Baltimore’s Hispanic Business Owners Call Out Mayor for Discrimination and Excessive Police Enforcement Tactics

Baltimore police disproportionately target Hispanic businesses using dozens of armed SWAT and police officers, for alleged minor business code violations, shutting down several businesses in Spanish Town and Highland Town

Aggressive tactics contradict the Mayor’s “Business Friendly” strategic growth plan for small and minority businesses in Baltimore

Mayor failing commitment to make Baltimore welcoming to immigrants, families, and small businesses.

 

Baltimore, MD [CapitalWirePR] March 7, 2016 – “Hispanic businesses owners are being unfairly targeted by Police, Fire Marshall and Health officials for minor code violations which goes against the Mayor’s obligation and policy of equal due process and fairness,” said Miguel Palmeiro, Esq. who represents the Hispanic Business Association. “The recent show of force, intimidation, and harassment using several armed SWAT and police officers, showing up on three separate occasions over a nine day period, and shutting down a Hispanic owned bar and restaurant for alleged minor infractions, must cease immediately.”

On February 3rd, 2016, twelve armed police officers burst into La Rumba on Broadway and shut down the establishment for failing to make a payment of a minor fine. Again on February 5th, approximately twenty armed officers barged into the establishment and shut down the business because a hot water heater was not working. Then again on February 12th, fifteen armed officers ordered all patrons to leave, because they cited the ladies room lacked toilet paper in the bathroom. These unwarranted, discriminatory, and unduly aggressive police harassment tactics are categorically an abuse of power, entirely un-American, and have struck fear in the hearts of Hispanic business owners and their clientele.

La Rumba isn’t the only victim—Other Hispanic business owners have reported similar methods of abusive and discriminatory police, health, and fire marshall tactics against them during the past year. Beyond incalculable economic loss, the Hispanic community has greatly suffered by the loss in their sense of safety and security. “We are hard working citizens with families to support. For years we have established businesses in our Baltimore community, the growing Hispanic community, and we employ a lot of people. Shutting down our businesses based on fabricated and trumped up charges takes food off our families’ tables,” said Nicolas Ramos, owner of La Rumba.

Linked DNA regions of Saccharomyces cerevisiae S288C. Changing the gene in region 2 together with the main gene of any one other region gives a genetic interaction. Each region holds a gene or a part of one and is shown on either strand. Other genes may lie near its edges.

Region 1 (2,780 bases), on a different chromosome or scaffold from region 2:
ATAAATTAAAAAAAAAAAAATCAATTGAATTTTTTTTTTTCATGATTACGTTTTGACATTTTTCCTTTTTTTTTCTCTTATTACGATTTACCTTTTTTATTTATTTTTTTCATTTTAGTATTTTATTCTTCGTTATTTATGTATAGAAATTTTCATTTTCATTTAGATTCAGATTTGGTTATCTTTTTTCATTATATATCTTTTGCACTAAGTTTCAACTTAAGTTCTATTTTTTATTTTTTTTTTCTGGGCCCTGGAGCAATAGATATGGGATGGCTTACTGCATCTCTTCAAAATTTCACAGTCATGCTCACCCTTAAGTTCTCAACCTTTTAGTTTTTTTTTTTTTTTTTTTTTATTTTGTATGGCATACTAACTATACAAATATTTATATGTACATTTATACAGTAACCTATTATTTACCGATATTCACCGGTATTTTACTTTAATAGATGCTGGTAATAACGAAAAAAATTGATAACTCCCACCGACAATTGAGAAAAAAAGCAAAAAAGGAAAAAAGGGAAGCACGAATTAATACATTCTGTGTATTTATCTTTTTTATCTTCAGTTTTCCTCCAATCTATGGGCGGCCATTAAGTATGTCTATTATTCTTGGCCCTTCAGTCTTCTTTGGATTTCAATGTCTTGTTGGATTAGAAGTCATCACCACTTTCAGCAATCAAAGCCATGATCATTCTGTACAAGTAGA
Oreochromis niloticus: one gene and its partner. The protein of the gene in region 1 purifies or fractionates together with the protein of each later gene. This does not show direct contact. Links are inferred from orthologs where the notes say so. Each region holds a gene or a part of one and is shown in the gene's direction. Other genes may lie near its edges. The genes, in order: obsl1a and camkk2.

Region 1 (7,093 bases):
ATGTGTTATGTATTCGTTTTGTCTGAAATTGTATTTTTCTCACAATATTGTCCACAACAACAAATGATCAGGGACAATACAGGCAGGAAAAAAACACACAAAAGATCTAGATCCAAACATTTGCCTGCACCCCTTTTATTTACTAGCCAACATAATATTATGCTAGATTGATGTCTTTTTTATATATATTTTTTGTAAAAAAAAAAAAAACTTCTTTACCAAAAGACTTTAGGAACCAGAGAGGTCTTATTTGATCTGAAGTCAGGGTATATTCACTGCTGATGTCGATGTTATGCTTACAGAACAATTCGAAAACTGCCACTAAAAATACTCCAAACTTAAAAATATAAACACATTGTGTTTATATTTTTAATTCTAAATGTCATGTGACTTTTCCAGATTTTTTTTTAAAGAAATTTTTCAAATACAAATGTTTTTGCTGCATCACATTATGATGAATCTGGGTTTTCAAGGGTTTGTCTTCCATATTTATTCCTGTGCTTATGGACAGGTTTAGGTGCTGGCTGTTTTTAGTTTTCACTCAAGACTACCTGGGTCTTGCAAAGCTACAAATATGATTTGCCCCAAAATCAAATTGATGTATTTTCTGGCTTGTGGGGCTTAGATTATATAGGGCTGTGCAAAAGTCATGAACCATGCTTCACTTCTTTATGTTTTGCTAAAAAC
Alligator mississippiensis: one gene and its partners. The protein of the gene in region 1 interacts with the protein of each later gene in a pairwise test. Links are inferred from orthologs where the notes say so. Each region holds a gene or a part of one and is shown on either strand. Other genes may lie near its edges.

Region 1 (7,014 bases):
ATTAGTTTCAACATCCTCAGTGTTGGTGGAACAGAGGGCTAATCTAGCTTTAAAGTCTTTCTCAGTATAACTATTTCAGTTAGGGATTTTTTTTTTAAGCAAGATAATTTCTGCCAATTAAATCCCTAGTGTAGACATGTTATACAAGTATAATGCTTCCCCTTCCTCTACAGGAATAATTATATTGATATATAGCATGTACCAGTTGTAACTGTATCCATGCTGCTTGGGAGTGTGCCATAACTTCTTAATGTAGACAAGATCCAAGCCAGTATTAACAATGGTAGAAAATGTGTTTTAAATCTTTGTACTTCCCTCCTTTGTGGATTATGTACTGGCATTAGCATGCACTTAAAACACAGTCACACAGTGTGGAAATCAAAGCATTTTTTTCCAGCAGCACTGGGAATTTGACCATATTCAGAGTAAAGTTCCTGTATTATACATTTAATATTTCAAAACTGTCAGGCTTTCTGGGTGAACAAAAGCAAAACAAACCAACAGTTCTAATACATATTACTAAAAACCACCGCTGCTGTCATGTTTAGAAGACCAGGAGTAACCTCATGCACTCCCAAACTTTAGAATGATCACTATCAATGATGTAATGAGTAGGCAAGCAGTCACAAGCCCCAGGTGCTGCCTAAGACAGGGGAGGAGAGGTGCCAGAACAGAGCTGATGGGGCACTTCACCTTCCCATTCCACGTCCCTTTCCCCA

Former leader and representative of both, the Maryland Hispanic Chamber of Commerce, and the Baltimore Hispanic Chamber of Commerce, Attorney Gilberto de Jesus says, “I’m outraged at how Baltimore City has treated Hispanic merchants. Rather than working with them to identify and abate problems when such problems are first discovered, the city’s response is to shutter such businesses on Friday evenings during their most lucrative periods of operations. For a city that has experienced a net loss of businesses and population, it needs to encourage Latinos to live and work here.”

“The Hispanic Business Association calls on the Mayor to stop Police, Fire Marshall, and Health officials from draconian and excessive use of force and harassment tactics, which is destroying our vibrant and diverse Hispanic community. They should instead welcome our hard working, tax paying, Hispanic business owners and families—not drive them out of Baltimore. Our growing Hispanic-owned businesses are the heart of every community in the city and state, and it’s important for them to know they have strong partners – ones committed to their growth and success. This discriminatory and excessive use of force needs to stop now,” said Palmeiro.

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About Ramón Jiménez

Ramón Jiménez, actual Managing Editor de MetroLatinoUSA. Periodista que cubre eventos de las comunidades latinas en Washington D.C., Maryland y Virginia. Graduado de la Escuela de Periodismo de la Universidad del Distrito de Columbia. Galardonado en numerosas ocasiones por parte de la Asociación Nacional de Publicaciones Hispanas (NAHP) y otras organizaciones comunitarias y deportivas de la región metropolitana de esta capital. También premiado en dos ocasiones como Mejor Periodista del Año por la cobertura de la comunidad salvadoreña; premios otorgados por la Oficina de Asuntos Latinos del Alcalde de Washington (OLA) y otras organizaciones. Ha sido miembro del jurado calificador en diferentes concursos literarios, de belleza y talento en la región metropolitana. Ha visitado zonas de desastre en Nicaragua, Honduras y El Salvador e invitado a esos países por organizaciones que asisten a personas de escasos recursos económicos. Antes trabajó en otros medios de prensa de Virginia y Washington, D.C., incluyendo reportajes para una agencia noticiosa mundial.

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